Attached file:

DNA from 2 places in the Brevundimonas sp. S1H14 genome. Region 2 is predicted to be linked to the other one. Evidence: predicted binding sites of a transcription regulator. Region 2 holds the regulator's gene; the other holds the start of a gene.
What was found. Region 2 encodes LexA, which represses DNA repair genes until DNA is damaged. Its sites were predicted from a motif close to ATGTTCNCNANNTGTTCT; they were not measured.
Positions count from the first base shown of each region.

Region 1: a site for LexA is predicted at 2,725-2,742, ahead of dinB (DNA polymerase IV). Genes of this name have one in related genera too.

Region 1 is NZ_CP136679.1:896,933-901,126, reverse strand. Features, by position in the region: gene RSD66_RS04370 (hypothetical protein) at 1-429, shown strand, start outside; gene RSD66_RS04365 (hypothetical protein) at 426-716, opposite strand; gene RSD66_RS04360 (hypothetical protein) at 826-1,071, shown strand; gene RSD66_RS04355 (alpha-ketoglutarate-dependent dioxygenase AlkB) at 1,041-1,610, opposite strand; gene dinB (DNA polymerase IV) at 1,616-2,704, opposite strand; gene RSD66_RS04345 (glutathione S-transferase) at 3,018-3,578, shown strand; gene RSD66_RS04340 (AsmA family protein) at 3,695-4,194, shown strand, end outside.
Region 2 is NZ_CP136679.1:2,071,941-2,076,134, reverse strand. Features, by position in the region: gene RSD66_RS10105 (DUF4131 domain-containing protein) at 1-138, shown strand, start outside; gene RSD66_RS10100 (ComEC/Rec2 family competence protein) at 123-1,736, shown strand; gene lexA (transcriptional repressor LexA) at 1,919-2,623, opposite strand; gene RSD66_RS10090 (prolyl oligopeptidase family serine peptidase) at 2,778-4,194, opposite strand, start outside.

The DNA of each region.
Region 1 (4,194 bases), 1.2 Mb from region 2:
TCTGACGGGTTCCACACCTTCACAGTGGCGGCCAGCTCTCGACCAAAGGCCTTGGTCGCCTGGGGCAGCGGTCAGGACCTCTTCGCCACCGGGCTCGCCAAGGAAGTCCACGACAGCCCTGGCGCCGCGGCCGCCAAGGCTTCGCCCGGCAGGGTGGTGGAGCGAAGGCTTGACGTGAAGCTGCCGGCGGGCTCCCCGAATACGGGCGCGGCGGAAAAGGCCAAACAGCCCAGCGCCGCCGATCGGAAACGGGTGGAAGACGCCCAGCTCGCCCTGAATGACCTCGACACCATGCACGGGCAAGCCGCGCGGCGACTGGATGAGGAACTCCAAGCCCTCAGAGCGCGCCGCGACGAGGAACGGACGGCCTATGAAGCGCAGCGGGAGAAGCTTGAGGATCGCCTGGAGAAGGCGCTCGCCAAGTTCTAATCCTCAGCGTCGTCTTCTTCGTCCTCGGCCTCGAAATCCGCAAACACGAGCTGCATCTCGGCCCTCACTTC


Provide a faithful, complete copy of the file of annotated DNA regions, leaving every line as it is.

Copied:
DNA from 2 places in the Brevundimonas sp. S1H14 genome. Region 2 is predicted to be linked to the other one. Evidence: predicted binding sites of a transcription regulator. Region 2 holds the regulator's gene; the other holds the start of a gene.
What was found. Region 2 encodes LexA, which represses DNA repair genes until DNA is damaged. Its sites were predicted from a motif close to ATGTTCNCNANNTGTTCT; they were not measured.
Positions count from the first base shown of each region.

Region 1: a site for LexA is predicted at 2,725-2,742, ahead of dinB (DNA polymerase IV). Genes of this name have one in related genera too.

Region 1 is NZ_CP136679.1:896,933-901,126, reverse strand. Features, by position in the region: gene RSD66_RS04370 (hypothetical protein) at 1-429, shown strand, start outside; gene RSD66_RS04365 (hypothetical protein) at 426-716, opposite strand; gene RSD66_RS04360 (hypothetical protein) at 826-1,071, shown strand; gene RSD66_RS04355 (alpha-ketoglutarate-dependent dioxygenase AlkB) at 1,041-1,610, opposite strand; gene dinB (DNA polymerase IV) at 1,616-2,704, opposite strand; gene RSD66_RS04345 (glutathione S-transferase) at 3,018-3,578, shown strand; gene RSD66_RS04340 (AsmA family protein) at 3,695-4,194, shown strand, end outside.
Region 2 is NZ_CP136679.1:2,071,941-2,076,134, reverse strand. Features, by position in the region: gene RSD66_RS10105 (DUF4131 domain-containing protein) at 1-138, shown strand, start outside; gene RSD66_RS10100 (ComEC/Rec2 family competence protein) at 123-1,736, shown strand; gene lexA (transcriptional repressor LexA) at 1,919-2,623, opposite strand; gene RSD66_RS10090 (prolyl oligopeptidase family serine peptidase) at 2,778-4,194, opposite strand, start outside.

The DNA of each region.
Region 1 (4,194 bases), 1.2 Mb from region 2:
TCTGACGGGTTCCACACCTTCACAGTGGCGGCCAGCTCTCGACCAAAGGCCTTGGTCGCCTGGGGCAGCGGTCAGGACCTCTTCGCCACCGGGCTCGCCAAGGAAGTCCACGACAGCCCTGGCGCCGCGGCCGCCAAGGCTTCGCCCGGCAGGGTGGTGGAGCGAAGGCTTGACGTGAAGCTGCCGGCGGGCTCCCCGAATACGGGCGCGGCGGAAAAGGCCAAACAGCCCAGCGCCGCCGATCGGAAACGGGTGGAAGACGCCCAGCTCGCCCTGAATGACCTCGACACCATGCACGGGCAAGCCGCGCGGCGACTGGATGAGGAACTCCAAGCCCTCAGAGCGCGCCGCGACGAGGAACGGACGGCCTATGAAGCGCAGCGGGAGAAGCTTGAGGATCGCCTGGAGAAGGCGCTCGCCAAGTTCTAATCCTCAGCGTCGTCTTCTTCGTCCTCGGCCTCGAAATCCGCAAACACGAGCTGCATCTCGGCCCTCACTTC